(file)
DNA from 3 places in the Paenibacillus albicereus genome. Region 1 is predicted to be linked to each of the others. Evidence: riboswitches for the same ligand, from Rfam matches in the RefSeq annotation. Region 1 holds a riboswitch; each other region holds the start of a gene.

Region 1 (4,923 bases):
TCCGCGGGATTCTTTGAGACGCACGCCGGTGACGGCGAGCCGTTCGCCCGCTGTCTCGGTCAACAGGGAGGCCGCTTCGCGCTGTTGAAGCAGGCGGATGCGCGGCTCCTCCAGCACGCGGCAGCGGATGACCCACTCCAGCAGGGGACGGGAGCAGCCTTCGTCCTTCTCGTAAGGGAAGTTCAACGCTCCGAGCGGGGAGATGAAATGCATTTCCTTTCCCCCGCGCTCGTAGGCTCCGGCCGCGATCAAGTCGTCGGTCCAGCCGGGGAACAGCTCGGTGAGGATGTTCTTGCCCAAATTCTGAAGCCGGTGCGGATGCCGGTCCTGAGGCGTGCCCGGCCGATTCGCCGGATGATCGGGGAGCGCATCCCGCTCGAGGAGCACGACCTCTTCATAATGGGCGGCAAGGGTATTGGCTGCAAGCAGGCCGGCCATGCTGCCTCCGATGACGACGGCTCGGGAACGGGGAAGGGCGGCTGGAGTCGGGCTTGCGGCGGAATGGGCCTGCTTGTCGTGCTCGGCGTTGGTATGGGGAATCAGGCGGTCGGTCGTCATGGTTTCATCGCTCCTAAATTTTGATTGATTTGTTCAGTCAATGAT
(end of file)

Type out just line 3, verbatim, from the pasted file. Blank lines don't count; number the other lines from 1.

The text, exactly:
TCCGCGGGATTCTTTGAGACGCACGCCGGTGACGGCGAGCCGTTCGCCCGCTGTCTCGGTCAACAGGGAGGCCGCTTCGCGCTGTTGAAGCAGGCGGATGCGCGGCTCCTCCAGCACGCGGCAGCGGATGACCCACTCCAGCAGGGGACGGGAGCAGCCTTCGTCCTTCTCGTAAGGGAAGTTCAACGCTCCGAGCGGGGAGATGAAATGCATTTCCTTTCCCCCGCGCTCGTAGGCTCCGGCCGCGATCAAGTCGTCGGTCCAGCCGGGGAACAGCTCGGTGAGGATGTTCTTGCCCAAATTCTGAAGCCGGTGCGGATGCCGGTCCTGAGGCGTGCCCGGCCGATTCGCCGGATGATCGGGGAGCGCATCCCGCTCGAGGAGCACGACCTCTTCATAATGGGCGGCAAGGGTATTGGCTGCAAGCAGGCCGGCCATGCTGCCTCCGATGACGACGGCTCGGGAACGGGGAAGGGCGGCTGGAGTCGGGCTTGCGGCGGAATGGGCCTGCTTGTCGTGCTCGGCGTTGGTATGGGGAATCAGGCGGTCGGTCGTCATGGTTTCATCGCTCCTAAATTTTGATTGATTTGTTCAGTCAATGAT